LEONHARDT: Seeing things in red and blue after all. "The great irony of Barack Obama’s political rise is that it depended on what turned out to be his single biggest political miscalculation. From the moment he appeared on a national stage — in his 2004 “there is not a liberal America and a conservative America” speech — he held himself out as the leader who could transcend the partisan divide and win over Republicans...Mr. Obama trounced the Republicans last week with a Hillaryesque strategy of holding firm and winning an argument, not by finding common ground. He, his advisers and Congressional Democrats decided from the start that trading changes to the health care law for the reopening of the government and the lifting of the debt ceiling would merely encourage Republicans to create future showdowns." David Leonhardt in The New York Times.
DIONNE: Give up on the Grand Bargain. "Please stop touting a “grand bargain.” There can be no grand bargain right now because Republicans are not inclined to agree to any new revenues and Democrats rightly won’t concede anything on the big retirement programs unless revenues are on the table. Pushing for a grand bargain now will only invite disappointment. And those who seek one even if it contains no new revenues will be revealing that their true priority is slashing Social Security and Medicare rather than achieving sustainable fiscal balance. But Republicans and Democrats could come together around what we might call confidence-building measures, a Cold War term sadly appropriate to the moment." E.J. Dionne in The Washington Post.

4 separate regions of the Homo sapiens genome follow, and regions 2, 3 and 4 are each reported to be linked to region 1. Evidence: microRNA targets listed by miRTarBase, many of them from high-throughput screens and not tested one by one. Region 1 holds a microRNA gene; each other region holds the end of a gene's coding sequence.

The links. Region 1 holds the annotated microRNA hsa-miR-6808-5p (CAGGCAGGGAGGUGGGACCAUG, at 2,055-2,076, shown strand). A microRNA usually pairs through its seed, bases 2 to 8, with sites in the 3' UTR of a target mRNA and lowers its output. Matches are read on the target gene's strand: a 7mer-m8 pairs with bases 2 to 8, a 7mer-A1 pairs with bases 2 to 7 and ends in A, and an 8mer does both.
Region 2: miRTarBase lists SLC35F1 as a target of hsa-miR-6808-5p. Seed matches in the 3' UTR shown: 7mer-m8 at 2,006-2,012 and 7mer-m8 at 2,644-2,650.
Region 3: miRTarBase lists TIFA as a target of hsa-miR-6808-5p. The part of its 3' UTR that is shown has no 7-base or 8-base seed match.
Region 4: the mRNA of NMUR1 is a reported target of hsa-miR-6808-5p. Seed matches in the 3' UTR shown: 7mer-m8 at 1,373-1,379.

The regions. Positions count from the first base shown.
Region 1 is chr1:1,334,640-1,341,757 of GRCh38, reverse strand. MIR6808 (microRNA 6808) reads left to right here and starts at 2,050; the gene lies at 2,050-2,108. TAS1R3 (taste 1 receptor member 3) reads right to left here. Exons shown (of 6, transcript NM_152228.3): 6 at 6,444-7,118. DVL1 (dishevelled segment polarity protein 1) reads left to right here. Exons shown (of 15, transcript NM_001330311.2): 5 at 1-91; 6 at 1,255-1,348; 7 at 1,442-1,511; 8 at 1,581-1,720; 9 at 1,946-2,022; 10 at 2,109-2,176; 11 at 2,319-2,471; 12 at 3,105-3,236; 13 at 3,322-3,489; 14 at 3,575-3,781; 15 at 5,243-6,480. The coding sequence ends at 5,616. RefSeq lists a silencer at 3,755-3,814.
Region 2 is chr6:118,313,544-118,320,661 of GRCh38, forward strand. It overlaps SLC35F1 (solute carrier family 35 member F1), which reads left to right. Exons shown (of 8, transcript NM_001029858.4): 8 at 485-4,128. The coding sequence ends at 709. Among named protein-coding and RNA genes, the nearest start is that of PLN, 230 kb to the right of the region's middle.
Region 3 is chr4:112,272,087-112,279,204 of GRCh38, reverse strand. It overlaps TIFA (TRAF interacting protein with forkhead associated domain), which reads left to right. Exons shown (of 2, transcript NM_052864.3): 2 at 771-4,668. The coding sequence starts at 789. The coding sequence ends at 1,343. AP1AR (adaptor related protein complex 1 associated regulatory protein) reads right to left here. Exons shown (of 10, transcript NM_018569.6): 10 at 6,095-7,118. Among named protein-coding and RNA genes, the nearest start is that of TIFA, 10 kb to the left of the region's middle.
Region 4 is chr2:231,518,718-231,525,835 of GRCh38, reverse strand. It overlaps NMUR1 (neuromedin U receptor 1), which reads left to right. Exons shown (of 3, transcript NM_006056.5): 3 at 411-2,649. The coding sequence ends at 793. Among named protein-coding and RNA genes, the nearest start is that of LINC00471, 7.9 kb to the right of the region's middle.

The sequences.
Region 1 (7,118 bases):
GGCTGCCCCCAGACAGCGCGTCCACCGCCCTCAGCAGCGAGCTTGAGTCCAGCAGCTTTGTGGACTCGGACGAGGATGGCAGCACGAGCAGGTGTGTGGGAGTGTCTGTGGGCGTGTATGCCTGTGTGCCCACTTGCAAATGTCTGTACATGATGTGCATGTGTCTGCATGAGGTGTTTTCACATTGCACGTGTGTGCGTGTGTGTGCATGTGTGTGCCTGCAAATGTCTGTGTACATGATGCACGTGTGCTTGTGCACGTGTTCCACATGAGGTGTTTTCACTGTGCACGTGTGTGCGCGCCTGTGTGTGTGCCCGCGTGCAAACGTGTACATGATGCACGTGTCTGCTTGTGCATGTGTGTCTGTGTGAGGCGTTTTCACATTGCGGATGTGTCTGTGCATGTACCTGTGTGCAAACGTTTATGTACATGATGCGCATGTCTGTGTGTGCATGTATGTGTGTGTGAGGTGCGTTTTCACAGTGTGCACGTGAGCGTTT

COWEN: Driving a new bargain on disability policy. "One way forward would look like this: Federalize Medicaid, remove its obligations from state budgets altogether and gradually shift people from Medicaid into the health care exchanges and the network of federal insurance subsidies. One benefit would be that private insurance coverage brings better care access than Medicaid, which many doctors are reluctant to accept. To help pay for such a major shift, the federal government would cut back on revenue sharing with the states and repeal the deductibility of state income taxes...At the same time, I’d recommend narrowing the scope of required insurance to focus on catastrophic expenses. If insurance picks up too many small expenses, it encourages abuse and overuse of scarce resources." Tyler Cowen in The New York Times.
COWAN AND KESSLER: The middle class gets wise. "In 2011, there were 3.2 million more people enrolled in higher education than there were in 2006. This 18 percent increase in enrollment was the largest such jump since the end of the Vietnam War...[T]he income mobility problem that drives policy makers nuts disappears for those who get a degree. Over the past few decades, those born into the middle three income quintiles were more than twice as likely to reach the top income quintile if they possessed a college degree compared with those who did not. The steepest mobility gains came from those in the second poorest quintile. Nearly two-thirds of these working-class Americans jumped to the richest quintile (37 percent) or the next richest quintile (27 percent) on the basis of earning a college degree." Jonathan Cowan and Jim Kessler in The New York Times.